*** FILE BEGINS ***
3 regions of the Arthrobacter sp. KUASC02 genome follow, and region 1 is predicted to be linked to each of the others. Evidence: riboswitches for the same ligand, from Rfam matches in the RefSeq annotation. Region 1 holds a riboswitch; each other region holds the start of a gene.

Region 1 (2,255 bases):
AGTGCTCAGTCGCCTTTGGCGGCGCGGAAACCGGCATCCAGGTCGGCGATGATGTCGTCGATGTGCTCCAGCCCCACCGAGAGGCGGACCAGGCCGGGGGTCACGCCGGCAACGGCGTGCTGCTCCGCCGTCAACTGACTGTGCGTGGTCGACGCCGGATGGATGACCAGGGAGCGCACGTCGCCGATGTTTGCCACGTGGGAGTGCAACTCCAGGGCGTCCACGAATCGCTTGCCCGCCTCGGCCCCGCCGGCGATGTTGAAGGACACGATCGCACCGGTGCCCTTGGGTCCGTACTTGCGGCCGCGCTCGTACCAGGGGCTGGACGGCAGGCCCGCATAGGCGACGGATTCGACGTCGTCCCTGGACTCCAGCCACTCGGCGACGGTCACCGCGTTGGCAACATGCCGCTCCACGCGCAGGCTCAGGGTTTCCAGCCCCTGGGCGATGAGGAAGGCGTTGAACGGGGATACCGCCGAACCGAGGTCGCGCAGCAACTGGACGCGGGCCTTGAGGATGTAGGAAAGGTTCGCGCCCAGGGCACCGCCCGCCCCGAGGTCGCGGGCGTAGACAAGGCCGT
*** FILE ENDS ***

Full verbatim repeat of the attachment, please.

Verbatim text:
3 regions of the Arthrobacter sp. KUASC02 genome follow, and region 1 is predicted to be linked to each of the others. Evidence: riboswitches for the same ligand, from Rfam matches in the RefSeq annotation. Region 1 holds a riboswitch; each other region holds the start of a gene.

Region 1 (2,255 bases):
AGTGCTCAGTCGCCTTTGGCGGCGCGGAAACCGGCATCCAGGTCGGCGATGATGTCGTCGATGTGCTCCAGCCCCACCGAGAGGCGGACCAGGCCGGGGGTCACGCCGGCAACGGCGTGCTGCTCCGCCGTCAACTGACTGTGCGTGGTCGACGCCGGATGGATGACCAGGGAGCGCACGTCGCCGATGTTTGCCACGTGGGAGTGCAACTCCAGGGCGTCCACGAATCGCTTGCCCGCCTCGGCCCCGCCGGCGATGTTGAAGGACACGATCGCACCGGTGCCCTTGGGTCCGTACTTGCGGCCGCGCTCGTACCAGGGGCTGGACGGCAGGCCCGCATAGGCGACGGATTCGACGTCGTCCCTGGACTCCAGCCACTCGGCGACGGTCACCGCGTTGGCAACATGCCGCTCCACGCGCAGGCTCAGGGTTTCCAGCCCCTGGGCGATGAGGAAGGCGTTGAACGGGGATACCGCCGAACCGAGGTCGCGCAGCAACTGGACGCGGGCCTTGAGGATGTAGGAAAGGTTCGCGCCCAGGGCACCGCCCGCCCCGAGGTCGCGGGCGTAGACAAGGCCGT